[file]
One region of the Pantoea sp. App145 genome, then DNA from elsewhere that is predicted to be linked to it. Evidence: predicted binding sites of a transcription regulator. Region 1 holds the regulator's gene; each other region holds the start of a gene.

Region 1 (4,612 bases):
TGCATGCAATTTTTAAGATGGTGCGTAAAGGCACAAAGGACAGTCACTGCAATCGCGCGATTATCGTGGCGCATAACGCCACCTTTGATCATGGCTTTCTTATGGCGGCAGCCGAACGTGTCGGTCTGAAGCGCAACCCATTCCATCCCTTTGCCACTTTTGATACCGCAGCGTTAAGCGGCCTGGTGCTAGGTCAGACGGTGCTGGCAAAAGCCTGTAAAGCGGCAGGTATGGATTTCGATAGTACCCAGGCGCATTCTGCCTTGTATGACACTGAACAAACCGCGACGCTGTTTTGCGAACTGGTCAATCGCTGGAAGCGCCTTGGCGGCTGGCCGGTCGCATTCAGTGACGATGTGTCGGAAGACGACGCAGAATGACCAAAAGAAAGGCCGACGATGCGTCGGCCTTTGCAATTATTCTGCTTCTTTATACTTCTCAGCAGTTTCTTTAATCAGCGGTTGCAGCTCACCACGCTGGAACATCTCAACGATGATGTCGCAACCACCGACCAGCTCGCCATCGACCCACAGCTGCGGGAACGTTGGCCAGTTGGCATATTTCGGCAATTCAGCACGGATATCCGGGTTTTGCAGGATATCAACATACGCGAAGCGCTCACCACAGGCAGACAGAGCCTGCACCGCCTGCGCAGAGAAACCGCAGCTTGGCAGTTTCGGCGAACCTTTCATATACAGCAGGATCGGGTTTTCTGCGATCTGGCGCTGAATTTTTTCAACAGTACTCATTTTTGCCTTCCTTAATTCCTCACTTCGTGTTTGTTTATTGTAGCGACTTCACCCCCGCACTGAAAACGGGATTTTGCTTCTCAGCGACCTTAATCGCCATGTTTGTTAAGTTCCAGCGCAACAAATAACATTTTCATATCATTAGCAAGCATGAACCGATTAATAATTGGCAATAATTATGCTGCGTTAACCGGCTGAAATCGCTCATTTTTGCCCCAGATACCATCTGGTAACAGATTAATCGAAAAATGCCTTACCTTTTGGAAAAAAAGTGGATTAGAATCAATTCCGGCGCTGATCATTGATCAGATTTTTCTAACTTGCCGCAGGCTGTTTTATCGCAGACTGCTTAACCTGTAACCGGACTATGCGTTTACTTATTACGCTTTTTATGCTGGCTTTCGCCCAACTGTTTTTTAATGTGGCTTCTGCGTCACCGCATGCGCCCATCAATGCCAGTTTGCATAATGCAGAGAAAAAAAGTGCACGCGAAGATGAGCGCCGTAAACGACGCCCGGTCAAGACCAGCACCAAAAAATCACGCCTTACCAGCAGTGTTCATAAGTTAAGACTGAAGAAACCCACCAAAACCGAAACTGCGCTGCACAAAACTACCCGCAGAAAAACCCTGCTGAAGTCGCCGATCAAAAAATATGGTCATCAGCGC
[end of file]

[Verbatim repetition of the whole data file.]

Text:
One region of the Pantoea sp. App145 genome, then DNA from elsewhere that is predicted to be linked to it. Evidence: predicted binding sites of a transcription regulator. Region 1 holds the regulator's gene; each other region holds the start of a gene.

Region 1 (4,612 bases):
TGCATGCAATTTTTAAGATGGTGCGTAAAGGCACAAAGGACAGTCACTGCAATCGCGCGATTATCGTGGCGCATAACGCCACCTTTGATCATGGCTTTCTTATGGCGGCAGCCGAACGTGTCGGTCTGAAGCGCAACCCATTCCATCCCTTTGCCACTTTTGATACCGCAGCGTTAAGCGGCCTGGTGCTAGGTCAGACGGTGCTGGCAAAAGCCTGTAAAGCGGCAGGTATGGATTTCGATAGTACCCAGGCGCATTCTGCCTTGTATGACACTGAACAAACCGCGACGCTGTTTTGCGAACTGGTCAATCGCTGGAAGCGCCTTGGCGGCTGGCCGGTCGCATTCAGTGACGATGTGTCGGAAGACGACGCAGAATGACCAAAAGAAAGGCCGACGATGCGTCGGCCTTTGCAATTATTCTGCTTCTTTATACTTCTCAGCAGTTTCTTTAATCAGCGGTTGCAGCTCACCACGCTGGAACATCTCAACGATGATGTCGCAACCACCGACCAGCTCGCCATCGACCCACAGCTGCGGGAACGTTGGCCAGTTGGCATATTTCGGCAATTCAGCACGGATATCCGGGTTTTGCAGGATATCAACATACGCGAAGCGCTCACCACAGGCAGACAGAGCCTGCACCGCCTGCGCAGAGAAACCGCAGCTTGGCAGTTTCGGCGAACCTTTCATATACAGCAGGATCGGGTTTTCTGCGATCTGGCGCTGAATTTTTTCAACAGTACTCATTTTTGCCTTCCTTAATTCCTCACTTCGTGTTTGTTTATTGTAGCGACTTCACCCCCGCACTGAAAACGGGATTTTGCTTCTCAGCGACCTTAATCGCCATGTTTGTTAAGTTCCAGCGCAACAAATAACATTTTCATATCATTAGCAAGCATGAACCGATTAATAATTGGCAATAATTATGCTGCGTTAACCGGCTGAAATCGCTCATTTTTGCCCCAGATACCATCTGGTAACAGATTAATCGAAAAATGCCTTACCTTTTGGAAAAAAAGTGGATTAGAATCAATTCCGGCGCTGATCATTGATCAGATTTTTCTAACTTGCCGCAGGCTGTTTTATCGCAGACTGCTTAACCTGTAACCGGACTATGCGTTTACTTATTACGCTTTTTATGCTGGCTTTCGCCCAACTGTTTTTTAATGTGGCTTCTGCGTCACCGCATGCGCCCATCAATGCCAGTTTGCATAATGCAGAGAAAAAAAGTGCACGCGAAGATGAGCGCCGTAAACGACGCCCGGTCAAGACCAGCACCAAAAAATCACGCCTTACCAGCAGTGTTCATAAGTTAAGACTGAAGAAACCCACCAAAACCGAAACTGCGCTGCACAAAACTACCCGCAGAAAAACCCTGCTGAAGTCGCCGATCAAAAAATATGGTCATCAGCGC